Over a few years I had the opportunity to compare the K702 to other high end hps, like the Sony Qualia 010, T1, HD-800, HE-500, Stax 4070. As well the K702 is the cheapest one on this list, a high end hps with a mid range price.
The Sony Qualia are a great hps and the most balanced sounding out there, but out of my price range and I was not so pleased with the Qualia sound stage.
The Beyer T1, are the closest one to 702s sound concept and yet not natural as the K702 with the Phonitor combo. Here is more info of my studio impression, http://www.head-fi.org/t/595522/akg-k702-vs-beyerdynamic-t1-in-the-studio
About the HE-500 with the Phonitor combo I didn't like it so much, but the upper mids are good and maybe the best part for me about those hps.
The HD-800 are very expensive hps and yet very popular hps on head-fi. I had a few sessions with the HD-800 and every time after about 20-30 minutes into the session I've found the treble spike of the HD-800 to kick in and start annoying my ears, especially with electronic music that have a lot of energy going on in the treble area. I cant afford my self to burn my ears because of the HD-800 treble spikes, so for me the 800s are out of the race after 20 minutes with the Phonitor combo.
The Stax 4070 are the most promising monitoring tool so far, I was very impressed with the sound concept of the 4070s, but to get them in my studio up and working I'll need to sale the Phonitor and bring some other amps to fit the 4070s for my best needs. As well I would like to try out the Stax SR-009 first.
At this point in time, is the beginning of 2014 and the AKG new flagship hps is out, the K812. I would like to try them out very much unfortunately I'm not in the U.S any more, I've moved back to Israel and here at the kley zemer music store (AKG main and only distributor in Israel) they sale the K-271 MKll which are the most advance AKG hps in their store for 1000 nis ($287). A year ago I've asked if they'll import the K702 and they told me the K702 will be too expensive to be sold in Israel. So, I don't think they will ever sale the K812 here in Israel.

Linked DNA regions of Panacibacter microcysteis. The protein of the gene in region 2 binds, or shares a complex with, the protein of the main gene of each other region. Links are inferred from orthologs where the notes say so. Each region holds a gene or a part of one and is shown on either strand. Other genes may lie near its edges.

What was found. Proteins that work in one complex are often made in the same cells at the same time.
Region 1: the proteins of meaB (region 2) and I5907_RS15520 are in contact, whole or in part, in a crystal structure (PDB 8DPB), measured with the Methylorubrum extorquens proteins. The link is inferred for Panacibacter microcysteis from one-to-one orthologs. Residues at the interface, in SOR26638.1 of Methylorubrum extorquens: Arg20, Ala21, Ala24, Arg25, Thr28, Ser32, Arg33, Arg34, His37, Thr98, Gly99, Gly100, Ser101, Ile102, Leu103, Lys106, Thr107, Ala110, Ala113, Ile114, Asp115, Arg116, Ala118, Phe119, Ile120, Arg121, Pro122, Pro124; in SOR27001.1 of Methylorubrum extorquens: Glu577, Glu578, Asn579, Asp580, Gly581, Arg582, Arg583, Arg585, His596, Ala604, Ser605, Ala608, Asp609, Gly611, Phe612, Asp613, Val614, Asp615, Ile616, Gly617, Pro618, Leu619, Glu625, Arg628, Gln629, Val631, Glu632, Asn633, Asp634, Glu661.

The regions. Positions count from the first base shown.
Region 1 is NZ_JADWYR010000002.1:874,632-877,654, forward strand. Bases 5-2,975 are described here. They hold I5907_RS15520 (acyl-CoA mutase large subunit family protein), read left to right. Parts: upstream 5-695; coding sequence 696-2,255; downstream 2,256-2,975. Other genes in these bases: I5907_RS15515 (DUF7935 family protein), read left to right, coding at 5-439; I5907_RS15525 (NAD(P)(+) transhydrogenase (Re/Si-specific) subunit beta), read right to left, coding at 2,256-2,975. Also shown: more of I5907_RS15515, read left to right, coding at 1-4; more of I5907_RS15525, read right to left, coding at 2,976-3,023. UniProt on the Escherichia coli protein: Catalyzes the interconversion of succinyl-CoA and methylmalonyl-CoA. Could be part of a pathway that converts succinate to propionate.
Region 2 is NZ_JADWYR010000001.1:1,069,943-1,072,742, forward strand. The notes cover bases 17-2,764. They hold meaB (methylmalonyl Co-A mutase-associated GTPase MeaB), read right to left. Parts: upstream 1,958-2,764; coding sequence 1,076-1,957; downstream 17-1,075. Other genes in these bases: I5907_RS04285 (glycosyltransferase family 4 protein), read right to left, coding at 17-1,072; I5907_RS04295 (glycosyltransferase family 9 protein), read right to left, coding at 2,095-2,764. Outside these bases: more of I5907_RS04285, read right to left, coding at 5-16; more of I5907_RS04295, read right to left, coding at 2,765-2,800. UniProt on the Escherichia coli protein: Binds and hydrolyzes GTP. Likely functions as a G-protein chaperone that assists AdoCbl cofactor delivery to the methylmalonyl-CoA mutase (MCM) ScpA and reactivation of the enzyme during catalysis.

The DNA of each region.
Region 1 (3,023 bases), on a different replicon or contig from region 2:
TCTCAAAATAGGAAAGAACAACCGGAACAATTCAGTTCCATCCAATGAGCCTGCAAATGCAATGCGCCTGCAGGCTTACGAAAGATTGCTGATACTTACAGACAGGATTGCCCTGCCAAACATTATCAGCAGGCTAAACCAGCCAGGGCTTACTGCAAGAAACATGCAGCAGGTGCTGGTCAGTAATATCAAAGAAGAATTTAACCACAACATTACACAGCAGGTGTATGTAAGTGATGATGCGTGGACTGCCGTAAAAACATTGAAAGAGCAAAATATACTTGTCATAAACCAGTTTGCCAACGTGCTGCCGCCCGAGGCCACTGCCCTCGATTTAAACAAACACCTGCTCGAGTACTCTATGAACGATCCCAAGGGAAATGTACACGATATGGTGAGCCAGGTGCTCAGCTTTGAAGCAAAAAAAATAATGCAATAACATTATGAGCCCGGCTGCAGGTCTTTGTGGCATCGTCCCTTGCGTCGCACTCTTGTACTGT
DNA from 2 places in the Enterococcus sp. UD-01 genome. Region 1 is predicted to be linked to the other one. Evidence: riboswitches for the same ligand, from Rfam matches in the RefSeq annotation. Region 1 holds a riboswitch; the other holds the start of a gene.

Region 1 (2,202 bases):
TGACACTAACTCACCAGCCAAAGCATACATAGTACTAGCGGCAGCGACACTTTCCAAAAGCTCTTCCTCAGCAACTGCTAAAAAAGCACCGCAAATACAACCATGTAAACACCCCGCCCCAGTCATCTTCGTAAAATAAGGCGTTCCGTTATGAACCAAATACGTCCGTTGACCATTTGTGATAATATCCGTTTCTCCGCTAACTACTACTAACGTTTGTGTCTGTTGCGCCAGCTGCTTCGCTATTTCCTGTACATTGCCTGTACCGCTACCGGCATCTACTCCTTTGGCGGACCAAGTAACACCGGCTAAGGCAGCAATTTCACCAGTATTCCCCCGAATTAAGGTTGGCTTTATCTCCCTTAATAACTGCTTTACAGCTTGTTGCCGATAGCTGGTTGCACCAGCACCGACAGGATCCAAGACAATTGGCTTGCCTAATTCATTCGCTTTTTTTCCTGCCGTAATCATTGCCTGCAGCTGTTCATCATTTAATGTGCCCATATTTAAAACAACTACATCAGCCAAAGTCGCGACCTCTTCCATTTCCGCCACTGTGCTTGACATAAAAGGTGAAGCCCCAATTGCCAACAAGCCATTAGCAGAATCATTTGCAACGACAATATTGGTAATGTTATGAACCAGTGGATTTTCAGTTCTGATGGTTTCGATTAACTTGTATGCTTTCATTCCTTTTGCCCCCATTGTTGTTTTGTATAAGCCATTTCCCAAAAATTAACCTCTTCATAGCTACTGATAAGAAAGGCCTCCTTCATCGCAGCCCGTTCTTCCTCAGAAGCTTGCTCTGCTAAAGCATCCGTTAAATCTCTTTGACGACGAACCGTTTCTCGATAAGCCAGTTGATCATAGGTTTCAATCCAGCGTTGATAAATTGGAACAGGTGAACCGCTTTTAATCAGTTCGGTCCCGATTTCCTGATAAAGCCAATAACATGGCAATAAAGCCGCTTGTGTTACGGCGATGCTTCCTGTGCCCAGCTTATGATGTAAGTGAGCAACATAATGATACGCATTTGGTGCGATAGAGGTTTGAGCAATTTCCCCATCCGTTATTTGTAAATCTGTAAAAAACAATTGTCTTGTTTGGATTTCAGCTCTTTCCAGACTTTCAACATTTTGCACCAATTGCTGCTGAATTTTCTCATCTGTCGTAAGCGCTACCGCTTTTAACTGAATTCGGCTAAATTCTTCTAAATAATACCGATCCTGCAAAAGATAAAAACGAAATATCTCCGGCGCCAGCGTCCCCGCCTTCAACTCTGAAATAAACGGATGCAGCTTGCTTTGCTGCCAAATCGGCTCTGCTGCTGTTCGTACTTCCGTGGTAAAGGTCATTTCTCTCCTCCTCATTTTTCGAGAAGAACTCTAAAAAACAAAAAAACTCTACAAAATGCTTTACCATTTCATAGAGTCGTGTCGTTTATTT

I'm still a bit optimistic and I didn't totally give up yet on the K812, I hope soon I'll have the opportunity to check them out and compare them to the K702 on the Phonitor.
In the meantime in a parallel universe as a electronic music producer and mastering engineer I have long mixing sessions in my studio, I mean after 5-6 hours on my speakers my ears starting to get tired at this point I want to change to a different reference system. In those moments I'm very happy to power up the Phonitor and get into the micro details of my musical word of mixing and my mastering with the K702.
Another issue with the K70X series is the cable, I've found out you can improve the sound by 10-20% with a better cable. Here is more info and some great impressions, http://www.head-fi.org/t/378255/akg-k702-build-your-own-cable
The SPL MMC 1 mastering console.
SPL PQ 2050 mastering edition EQ.
Edited by Acix - 1/12/14 at 4:33am